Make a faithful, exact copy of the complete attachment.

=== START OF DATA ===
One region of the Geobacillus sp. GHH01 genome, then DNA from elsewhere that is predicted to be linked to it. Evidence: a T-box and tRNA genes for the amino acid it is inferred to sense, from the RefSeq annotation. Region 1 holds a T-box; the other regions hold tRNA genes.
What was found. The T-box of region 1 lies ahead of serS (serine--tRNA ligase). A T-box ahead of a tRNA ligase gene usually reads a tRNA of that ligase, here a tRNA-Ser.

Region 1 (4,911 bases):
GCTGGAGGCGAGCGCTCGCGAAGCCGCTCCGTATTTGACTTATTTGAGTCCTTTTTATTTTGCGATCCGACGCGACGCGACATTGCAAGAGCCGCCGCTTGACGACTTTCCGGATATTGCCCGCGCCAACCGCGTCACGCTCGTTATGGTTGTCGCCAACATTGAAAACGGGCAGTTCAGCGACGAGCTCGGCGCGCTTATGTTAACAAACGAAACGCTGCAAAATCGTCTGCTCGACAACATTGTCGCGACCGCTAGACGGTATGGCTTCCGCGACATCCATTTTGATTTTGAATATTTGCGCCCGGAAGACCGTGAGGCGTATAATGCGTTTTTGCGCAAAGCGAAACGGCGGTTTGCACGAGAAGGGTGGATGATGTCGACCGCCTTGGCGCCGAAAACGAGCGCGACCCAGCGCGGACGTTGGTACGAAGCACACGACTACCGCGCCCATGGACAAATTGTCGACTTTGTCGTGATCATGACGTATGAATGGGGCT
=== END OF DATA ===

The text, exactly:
One region of the Geobacillus sp. GHH01 genome, then DNA from elsewhere that is predicted to be linked to it. Evidence: a T-box and tRNA genes for the amino acid it is inferred to sense, from the RefSeq annotation. Region 1 holds a T-box; the other regions hold tRNA genes.
What was found. The T-box of region 1 lies ahead of serS (serine--tRNA ligase). A T-box ahead of a tRNA ligase gene usually reads a tRNA of that ligase, here a tRNA-Ser.

Region 1 (4,911 bases):
GCTGGAGGCGAGCGCTCGCGAAGCCGCTCCGTATTTGACTTATTTGAGTCCTTTTTATTTTGCGATCCGACGCGACGCGACATTGCAAGAGCCGCCGCTTGACGACTTTCCGGATATTGCCCGCGCCAACCGCGTCACGCTCGTTATGGTTGTCGCCAACATTGAAAACGGGCAGTTCAGCGACGAGCTCGGCGCGCTTATGTTAACAAACGAAACGCTGCAAAATCGTCTGCTCGACAACATTGTCGCGACCGCTAGACGGTATGGCTTCCGCGACATCCATTTTGATTTTGAATATTTGCGCCCGGAAGACCGTGAGGCGTATAATGCGTTTTTGCGCAAAGCGAAACGGCGGTTTGCACGAGAAGGGTGGATGATGTCGACCGCCTTGGCGCCGAAAACGAGCGCGACCCAGCGCGGACGTTGGTACGAAGCACACGACTACCGCGCCCATGGACAAATTGTCGACTTTGTCGTGATCATGACGTATGAATGGGGCT